Travelling to Europe is always a great adventure. But getting there can be a bit of a puzzle. You get on the plane around dinner time, eat a meal, and just as you start thinking about going to sleep, they announce you’re arriving in Munich and it’s 7 a.m. Your night’s sleep is gone, and in a few hours you’re going to feel that tired, sinking feeling they call jet lag. It happens to all of us — but is there a way to fight jet lag?
It’s a problem that plagues most travellers, but it hits home most keenly with baby boomers. According to the experts, the older we get, the more difficult it is to shake off the effects of jet lag. That’s especially true for boomers who already have health problems. And it can take a while to fully recover: the rule of thumb is one day for each time zone you cross. So a trip from New York or Toronto to Paris can give you a case of jet lag that lasts up to six days.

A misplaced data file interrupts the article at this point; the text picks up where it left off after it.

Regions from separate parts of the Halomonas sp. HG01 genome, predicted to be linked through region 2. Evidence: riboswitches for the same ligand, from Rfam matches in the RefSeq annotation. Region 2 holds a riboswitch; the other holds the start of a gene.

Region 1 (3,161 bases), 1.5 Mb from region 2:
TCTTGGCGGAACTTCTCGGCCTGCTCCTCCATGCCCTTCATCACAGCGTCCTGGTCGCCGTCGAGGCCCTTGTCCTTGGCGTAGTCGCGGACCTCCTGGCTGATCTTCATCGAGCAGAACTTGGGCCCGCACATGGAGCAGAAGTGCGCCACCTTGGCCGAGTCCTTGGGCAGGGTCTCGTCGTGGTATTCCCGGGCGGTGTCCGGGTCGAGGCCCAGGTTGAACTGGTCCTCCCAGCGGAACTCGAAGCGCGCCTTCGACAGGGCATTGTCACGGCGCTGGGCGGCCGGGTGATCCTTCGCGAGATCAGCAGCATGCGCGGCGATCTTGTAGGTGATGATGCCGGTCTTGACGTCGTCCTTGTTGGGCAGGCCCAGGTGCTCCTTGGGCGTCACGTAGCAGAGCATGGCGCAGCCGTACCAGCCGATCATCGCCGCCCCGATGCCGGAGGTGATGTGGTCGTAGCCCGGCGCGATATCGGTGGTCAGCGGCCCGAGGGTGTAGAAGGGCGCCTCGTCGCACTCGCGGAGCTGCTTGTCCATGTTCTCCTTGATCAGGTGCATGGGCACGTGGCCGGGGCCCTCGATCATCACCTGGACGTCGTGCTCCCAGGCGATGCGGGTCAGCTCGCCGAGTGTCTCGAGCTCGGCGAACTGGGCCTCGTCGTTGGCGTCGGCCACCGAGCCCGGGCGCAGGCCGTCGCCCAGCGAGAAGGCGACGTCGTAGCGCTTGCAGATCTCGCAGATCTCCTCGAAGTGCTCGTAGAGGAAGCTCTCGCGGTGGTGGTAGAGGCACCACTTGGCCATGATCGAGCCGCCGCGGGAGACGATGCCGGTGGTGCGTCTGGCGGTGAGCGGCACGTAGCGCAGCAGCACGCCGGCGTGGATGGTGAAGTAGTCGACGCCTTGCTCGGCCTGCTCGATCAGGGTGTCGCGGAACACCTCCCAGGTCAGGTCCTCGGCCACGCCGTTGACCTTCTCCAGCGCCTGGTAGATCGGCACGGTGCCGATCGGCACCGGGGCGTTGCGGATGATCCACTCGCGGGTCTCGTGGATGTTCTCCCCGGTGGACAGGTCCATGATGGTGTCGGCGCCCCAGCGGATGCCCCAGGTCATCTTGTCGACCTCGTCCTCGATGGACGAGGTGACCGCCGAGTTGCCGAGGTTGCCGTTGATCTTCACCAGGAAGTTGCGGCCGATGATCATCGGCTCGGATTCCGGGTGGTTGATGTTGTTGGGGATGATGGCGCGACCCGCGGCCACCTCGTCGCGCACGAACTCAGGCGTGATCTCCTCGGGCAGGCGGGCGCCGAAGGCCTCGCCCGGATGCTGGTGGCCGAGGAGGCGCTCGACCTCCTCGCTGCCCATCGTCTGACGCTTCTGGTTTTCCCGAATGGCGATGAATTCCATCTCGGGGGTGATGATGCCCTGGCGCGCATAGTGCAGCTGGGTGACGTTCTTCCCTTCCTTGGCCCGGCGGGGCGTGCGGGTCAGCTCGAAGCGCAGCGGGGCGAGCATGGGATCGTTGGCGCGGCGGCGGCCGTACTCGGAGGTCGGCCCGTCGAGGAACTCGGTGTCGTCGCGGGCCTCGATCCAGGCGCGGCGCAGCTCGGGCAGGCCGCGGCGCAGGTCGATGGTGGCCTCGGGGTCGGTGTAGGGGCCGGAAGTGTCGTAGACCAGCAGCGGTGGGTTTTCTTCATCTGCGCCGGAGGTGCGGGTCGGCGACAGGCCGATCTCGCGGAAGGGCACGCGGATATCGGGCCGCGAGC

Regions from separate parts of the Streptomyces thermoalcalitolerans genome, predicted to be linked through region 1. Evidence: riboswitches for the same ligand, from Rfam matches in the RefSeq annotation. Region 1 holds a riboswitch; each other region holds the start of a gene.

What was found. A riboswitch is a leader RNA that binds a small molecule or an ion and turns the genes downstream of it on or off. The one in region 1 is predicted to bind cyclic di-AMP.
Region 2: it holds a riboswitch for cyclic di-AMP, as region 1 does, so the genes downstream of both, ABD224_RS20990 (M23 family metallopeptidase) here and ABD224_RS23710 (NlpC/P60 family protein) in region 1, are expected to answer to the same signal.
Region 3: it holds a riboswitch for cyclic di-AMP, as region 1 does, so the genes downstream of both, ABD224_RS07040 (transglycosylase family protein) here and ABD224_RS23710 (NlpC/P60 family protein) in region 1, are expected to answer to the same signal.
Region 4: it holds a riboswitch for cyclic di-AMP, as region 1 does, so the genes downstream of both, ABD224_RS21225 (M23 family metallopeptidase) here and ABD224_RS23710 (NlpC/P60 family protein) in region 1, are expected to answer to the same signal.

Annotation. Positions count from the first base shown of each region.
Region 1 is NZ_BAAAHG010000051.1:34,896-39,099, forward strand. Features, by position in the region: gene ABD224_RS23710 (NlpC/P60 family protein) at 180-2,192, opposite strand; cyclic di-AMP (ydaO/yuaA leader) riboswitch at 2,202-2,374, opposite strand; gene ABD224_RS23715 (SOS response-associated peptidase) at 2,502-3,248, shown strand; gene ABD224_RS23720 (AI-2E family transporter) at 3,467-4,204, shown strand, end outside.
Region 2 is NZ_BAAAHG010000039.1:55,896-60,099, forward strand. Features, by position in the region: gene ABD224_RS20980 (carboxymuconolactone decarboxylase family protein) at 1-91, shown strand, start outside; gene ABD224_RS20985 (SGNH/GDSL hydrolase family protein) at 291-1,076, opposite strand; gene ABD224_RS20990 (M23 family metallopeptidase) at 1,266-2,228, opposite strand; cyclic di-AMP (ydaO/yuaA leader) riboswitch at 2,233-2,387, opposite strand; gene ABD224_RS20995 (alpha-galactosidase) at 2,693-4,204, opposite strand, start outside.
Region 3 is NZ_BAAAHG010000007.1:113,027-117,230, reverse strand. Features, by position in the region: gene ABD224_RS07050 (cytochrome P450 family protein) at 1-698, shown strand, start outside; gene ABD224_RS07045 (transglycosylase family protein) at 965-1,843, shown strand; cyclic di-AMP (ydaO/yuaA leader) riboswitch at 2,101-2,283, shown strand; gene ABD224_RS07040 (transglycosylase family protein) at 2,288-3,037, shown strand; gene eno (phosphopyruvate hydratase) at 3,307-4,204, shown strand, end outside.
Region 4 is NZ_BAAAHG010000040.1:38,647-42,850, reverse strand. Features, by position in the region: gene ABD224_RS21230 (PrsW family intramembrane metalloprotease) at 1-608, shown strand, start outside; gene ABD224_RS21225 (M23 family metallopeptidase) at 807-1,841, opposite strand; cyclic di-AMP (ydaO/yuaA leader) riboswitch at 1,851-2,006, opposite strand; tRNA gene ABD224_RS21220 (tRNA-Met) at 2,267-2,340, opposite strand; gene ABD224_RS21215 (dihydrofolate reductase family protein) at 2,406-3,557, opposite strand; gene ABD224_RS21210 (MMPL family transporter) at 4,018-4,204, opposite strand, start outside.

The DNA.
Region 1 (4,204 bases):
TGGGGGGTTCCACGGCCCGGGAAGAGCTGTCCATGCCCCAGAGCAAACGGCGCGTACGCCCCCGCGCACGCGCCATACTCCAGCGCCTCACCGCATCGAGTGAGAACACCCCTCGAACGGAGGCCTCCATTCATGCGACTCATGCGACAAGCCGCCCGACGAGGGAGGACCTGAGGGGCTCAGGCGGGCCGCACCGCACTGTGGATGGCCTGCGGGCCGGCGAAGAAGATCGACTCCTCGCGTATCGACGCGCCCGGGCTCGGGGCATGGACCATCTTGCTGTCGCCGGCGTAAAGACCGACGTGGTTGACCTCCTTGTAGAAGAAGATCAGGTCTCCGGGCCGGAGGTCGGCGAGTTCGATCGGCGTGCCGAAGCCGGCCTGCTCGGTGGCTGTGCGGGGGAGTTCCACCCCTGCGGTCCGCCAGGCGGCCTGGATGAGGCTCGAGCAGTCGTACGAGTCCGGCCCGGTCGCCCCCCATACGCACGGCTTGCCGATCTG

The bad news is that there is no sure-fire way to fight jet lag. The good new is that there are some things you can do to help ease the effects a little, or even a lot. So as I take off for my trip to Europe and Viking river cruise on the Danube, I’ve drawn together a few of the most practical suggestions from my own experience and from experts like Rick Steves, Frommers and the U.S. National Sleep Foundation. Here they are:
A lot of experts advise starting your fight against jet lag long before you get on the plane. The theory is that since it takes several days to adjust your internal clock, you can give yourself a head start by going to sleep earlier each night for a couple of days before your trip. (The opposite is true when you’re flying back.) That might work, as long as you can get some kind of a night’s sleep on the plane: otherwise you have that long, long day at the start of the trip, and who knows how much good your efforts will do?